With Anna Bolena, Donizetti, at 33 years of age, reached his artistic maturity, moving on from Rossini’s influence to produce his first masterpiece. Rossini can still be heard in some details, but they are inserted in a much more dramatic context. Rossini’s main heritage is represented by the structure of the opera, which consists of a few complex, vast musical numbers. The duets, trios, concertati and chorus interventions fuse together in a musical continuum where the dramatic tension mounts. Conductor Riccardo Frizza presented a complete version of the score: three-and-a-half hours of music, avoiding the “traditional” heavy cuts that interrupt the crescendo of tension and can make the opera feel disconnected and, paradoxically, long. With the exception of Percy’s traditional cavatina, Donizetti never drags on with his showpieces: every note serves the theatrical drama.

Maria Agresta (Anna Bolena)
© Yasuko Kageyama | Opera di Roma

The Orchestra del Teatro dell’Opera di Roma was arranged in an unusual way, with the concertmaster in front of the conductor, the violin section to his right(!), flutes and other woodwinds to his left, cellos and double basses behind them. Their performance was brilliant. Frizza explored every detail of the score: ravishing in the tender moments, energetic and boisterous when needed, with a reading more attentive to Classical heritage than to budding Romanticism. The chorus, well prepared by Roberto Gabbiani, was always on point in their numerous interventions.

Director Andrea de Rosa interpreted the opera as a great prison where all the characters are jailed behind giant bars and grates on a dark, empty stage. For the second half of Act 1, Anna was in a four-poster bed surrounded by bars, which became a cage when Enrico accuses her in the wonderful finale. During Act 2, the stage was a construction of three floors, as a sort of “lift” to the gallows. Anna was imprisoned on the second floor, Percy and Rochefort were on the third. The idea, albeit not original, was effective thanks to the wonderful singers, who enlivened the drama. Except for a brilliant duet between Enrico (Henry VIII) and Giovanna (Jane) Seymour, Act 1 was more subdued, the singers possibly sparing themselves for Act 2, where they cranked up the emotional intensity for a passionate performance.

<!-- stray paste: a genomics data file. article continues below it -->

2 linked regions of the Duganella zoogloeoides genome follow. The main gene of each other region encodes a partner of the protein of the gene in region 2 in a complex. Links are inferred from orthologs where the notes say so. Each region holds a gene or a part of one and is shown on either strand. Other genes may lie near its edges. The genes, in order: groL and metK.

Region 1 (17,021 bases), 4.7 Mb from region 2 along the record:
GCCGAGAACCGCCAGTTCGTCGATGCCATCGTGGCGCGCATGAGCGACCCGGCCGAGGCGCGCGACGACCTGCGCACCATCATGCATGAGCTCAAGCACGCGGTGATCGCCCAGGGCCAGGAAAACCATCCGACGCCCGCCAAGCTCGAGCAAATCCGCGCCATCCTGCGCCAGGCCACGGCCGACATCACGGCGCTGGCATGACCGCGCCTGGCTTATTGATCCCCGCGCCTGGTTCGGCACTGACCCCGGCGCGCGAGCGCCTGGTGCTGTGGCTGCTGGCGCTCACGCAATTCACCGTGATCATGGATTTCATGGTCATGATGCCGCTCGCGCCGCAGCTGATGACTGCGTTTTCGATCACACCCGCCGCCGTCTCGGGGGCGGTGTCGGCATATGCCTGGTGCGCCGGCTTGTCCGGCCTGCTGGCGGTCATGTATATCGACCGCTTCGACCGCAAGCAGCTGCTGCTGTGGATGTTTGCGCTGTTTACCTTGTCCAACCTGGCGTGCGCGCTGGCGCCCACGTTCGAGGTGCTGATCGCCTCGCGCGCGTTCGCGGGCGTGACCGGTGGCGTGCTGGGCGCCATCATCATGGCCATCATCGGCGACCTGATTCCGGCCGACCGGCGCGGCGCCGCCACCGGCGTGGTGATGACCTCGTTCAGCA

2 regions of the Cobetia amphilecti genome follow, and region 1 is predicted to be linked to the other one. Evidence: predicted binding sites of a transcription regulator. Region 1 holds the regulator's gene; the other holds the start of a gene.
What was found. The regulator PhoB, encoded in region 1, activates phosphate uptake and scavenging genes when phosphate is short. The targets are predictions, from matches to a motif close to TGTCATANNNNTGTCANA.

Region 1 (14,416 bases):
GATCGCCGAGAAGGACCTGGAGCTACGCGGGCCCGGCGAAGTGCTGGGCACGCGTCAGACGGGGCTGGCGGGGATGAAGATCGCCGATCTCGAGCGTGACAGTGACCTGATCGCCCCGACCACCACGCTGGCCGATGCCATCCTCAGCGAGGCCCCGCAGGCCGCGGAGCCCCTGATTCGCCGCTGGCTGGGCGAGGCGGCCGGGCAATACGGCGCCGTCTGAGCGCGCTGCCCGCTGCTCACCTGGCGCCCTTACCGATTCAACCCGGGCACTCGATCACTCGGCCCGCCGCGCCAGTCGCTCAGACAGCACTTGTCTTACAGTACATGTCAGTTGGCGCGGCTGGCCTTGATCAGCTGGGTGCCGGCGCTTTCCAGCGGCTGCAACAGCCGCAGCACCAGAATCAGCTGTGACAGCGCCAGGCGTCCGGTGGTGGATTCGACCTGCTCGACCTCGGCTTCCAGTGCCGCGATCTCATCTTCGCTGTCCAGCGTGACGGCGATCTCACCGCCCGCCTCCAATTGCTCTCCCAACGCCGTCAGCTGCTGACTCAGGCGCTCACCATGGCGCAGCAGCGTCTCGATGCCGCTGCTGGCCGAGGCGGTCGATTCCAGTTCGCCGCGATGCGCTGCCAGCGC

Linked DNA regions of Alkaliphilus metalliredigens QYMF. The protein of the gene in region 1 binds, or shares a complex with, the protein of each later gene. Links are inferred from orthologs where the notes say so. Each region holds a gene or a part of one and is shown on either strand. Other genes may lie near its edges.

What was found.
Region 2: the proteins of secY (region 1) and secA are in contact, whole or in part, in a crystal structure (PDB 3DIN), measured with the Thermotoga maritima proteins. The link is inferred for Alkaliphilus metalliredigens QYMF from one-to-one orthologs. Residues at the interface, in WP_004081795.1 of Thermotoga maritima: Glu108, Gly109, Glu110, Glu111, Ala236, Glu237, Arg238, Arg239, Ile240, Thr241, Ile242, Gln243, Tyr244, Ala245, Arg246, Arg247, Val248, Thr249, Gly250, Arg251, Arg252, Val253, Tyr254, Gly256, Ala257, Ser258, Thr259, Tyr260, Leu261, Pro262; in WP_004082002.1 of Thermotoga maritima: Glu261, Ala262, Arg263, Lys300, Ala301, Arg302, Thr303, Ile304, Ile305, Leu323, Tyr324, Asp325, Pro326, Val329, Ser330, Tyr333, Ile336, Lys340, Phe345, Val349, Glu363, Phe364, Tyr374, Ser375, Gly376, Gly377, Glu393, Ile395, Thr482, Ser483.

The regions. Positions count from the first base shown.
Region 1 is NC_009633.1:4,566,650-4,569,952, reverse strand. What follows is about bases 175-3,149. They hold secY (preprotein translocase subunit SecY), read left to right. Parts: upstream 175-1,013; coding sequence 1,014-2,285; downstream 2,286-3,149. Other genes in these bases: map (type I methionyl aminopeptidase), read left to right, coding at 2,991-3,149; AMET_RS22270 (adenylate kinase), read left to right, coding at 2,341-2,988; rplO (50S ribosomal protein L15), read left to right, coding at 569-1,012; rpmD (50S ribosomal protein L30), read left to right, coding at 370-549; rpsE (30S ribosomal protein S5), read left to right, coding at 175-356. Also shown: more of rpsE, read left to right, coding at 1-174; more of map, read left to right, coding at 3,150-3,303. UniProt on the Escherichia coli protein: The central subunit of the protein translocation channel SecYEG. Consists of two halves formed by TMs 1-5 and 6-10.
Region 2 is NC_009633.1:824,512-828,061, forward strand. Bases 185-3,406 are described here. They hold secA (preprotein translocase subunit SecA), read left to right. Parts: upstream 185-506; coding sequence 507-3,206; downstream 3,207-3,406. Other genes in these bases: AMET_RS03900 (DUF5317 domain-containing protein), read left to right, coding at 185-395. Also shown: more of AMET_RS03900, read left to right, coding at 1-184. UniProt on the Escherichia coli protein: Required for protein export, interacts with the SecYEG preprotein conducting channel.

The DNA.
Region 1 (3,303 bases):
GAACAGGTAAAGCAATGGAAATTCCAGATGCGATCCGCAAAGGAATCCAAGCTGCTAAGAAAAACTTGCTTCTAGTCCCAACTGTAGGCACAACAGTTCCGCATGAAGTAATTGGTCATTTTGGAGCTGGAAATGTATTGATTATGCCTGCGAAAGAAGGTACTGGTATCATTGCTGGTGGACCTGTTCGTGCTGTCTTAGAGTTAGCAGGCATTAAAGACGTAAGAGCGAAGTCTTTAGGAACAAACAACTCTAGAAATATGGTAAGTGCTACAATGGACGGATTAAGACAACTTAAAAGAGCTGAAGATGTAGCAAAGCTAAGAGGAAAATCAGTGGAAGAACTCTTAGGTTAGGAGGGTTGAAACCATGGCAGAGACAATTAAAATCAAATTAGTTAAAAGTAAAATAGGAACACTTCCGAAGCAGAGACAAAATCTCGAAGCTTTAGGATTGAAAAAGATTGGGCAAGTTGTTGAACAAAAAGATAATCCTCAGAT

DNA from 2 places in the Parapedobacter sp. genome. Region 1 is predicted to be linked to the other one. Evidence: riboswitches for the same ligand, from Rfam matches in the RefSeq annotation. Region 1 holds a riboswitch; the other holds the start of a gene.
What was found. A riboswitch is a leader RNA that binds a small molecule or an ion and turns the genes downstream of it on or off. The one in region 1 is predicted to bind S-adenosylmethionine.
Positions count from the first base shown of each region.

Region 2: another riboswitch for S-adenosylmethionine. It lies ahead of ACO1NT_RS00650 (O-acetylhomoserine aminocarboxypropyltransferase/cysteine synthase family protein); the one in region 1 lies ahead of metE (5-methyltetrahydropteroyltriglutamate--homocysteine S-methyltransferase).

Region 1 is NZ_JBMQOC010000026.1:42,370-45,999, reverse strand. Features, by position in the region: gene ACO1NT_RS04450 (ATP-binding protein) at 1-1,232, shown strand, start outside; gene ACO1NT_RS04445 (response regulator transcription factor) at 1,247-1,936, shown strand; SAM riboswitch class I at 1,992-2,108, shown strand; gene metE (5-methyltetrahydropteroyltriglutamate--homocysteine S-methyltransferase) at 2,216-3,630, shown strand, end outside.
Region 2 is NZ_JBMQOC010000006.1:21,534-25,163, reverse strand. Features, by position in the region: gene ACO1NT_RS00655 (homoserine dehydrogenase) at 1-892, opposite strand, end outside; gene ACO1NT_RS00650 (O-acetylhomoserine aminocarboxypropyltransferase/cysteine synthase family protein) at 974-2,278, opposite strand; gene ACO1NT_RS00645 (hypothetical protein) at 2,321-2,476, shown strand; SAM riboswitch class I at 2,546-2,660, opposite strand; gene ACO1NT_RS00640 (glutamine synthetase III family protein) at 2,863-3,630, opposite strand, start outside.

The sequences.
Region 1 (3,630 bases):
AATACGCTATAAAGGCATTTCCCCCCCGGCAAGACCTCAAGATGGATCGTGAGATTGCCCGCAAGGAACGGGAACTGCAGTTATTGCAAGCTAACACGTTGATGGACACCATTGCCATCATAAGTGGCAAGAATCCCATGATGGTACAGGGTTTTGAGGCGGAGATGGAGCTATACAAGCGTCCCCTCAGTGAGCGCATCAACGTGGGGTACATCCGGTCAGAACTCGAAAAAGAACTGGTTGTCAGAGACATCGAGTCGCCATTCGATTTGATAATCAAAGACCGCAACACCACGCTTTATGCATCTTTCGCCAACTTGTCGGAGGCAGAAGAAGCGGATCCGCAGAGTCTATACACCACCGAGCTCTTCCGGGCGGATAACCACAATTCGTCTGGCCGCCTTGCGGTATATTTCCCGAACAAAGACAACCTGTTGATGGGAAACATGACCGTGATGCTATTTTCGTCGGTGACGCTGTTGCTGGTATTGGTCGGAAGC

Anna Bolena
© Yasuko Kageyama | Opera di Roma

Maria Agresta made her debut as Anna, a role which brings her into the lirico-drammatico arena after her past pure lyrical roles (Desdemona, Mimì). Singing one of the most demanding bel canto roles, she definitely passed the test, despite sounding just a bit tired at the end of a very long afternoon. She approached the coloratura and the high notes with confidence, her beautiful, mellow voice particularly suited to the mournful parts. The finale of the opera was heartbreaking. Her “Al dolce guidami”, sung with one single, angelic thread of voice while lying of the floor of her cell, brought the audience to tears. The most surprising feature was the intense, passionate voice she found to express Anna’s outrage and desperation, after the accusation. During the confrontation with her rival Giovanna in Act 2, Agresta found depth and an unexpected chest quality in her voice, which she maintained for most of the last act, for example when confronting her husband. The duet of the two female protagonists was spectacular, the absolute highlight of the evening, also thanks to Carmela Remigio, who made her debut as Giovanna.

Carmela Remigio (Giovanna) and Alex Esposito (Enrico)
© Yasuko Kageyama | Opera di Roma

For most of the 20th century, mezzos had hijacked the role of Giovanna; but now, finally, we have a soprano, just as Donizetti intended! Remigio put her round, multi-faceted voice at the service of Enrico’s future third wife, with great results. A good actress, she managed to convey all the sides of her character's personality: lust for power, guilt, sincere friendship with Anna. She displayed good chemistry with Alex Esposito’s Enrico. Esposito is a master of bel canto technique; this role fits perfectly in his repertoire, and he didn’t disappoint. His voice was warm and beautiful, and he depicted a ruthless villain, exposing his weakness and his fickleness, without resorting to histrionic excesses.

René Barbera was Percy, a devilishly hard role with extremely high notes and fast coloratura. Barbera tackled it with confidence, his beautiful voice only occasionally sounding a bit strained or slightly sharp in the high notes. His performance was remarkable. Martina Belli made an impression as Smeton, the young musician in love with Anna; her velvety contralto was well suited to the part, her youthful physique perfect for the role.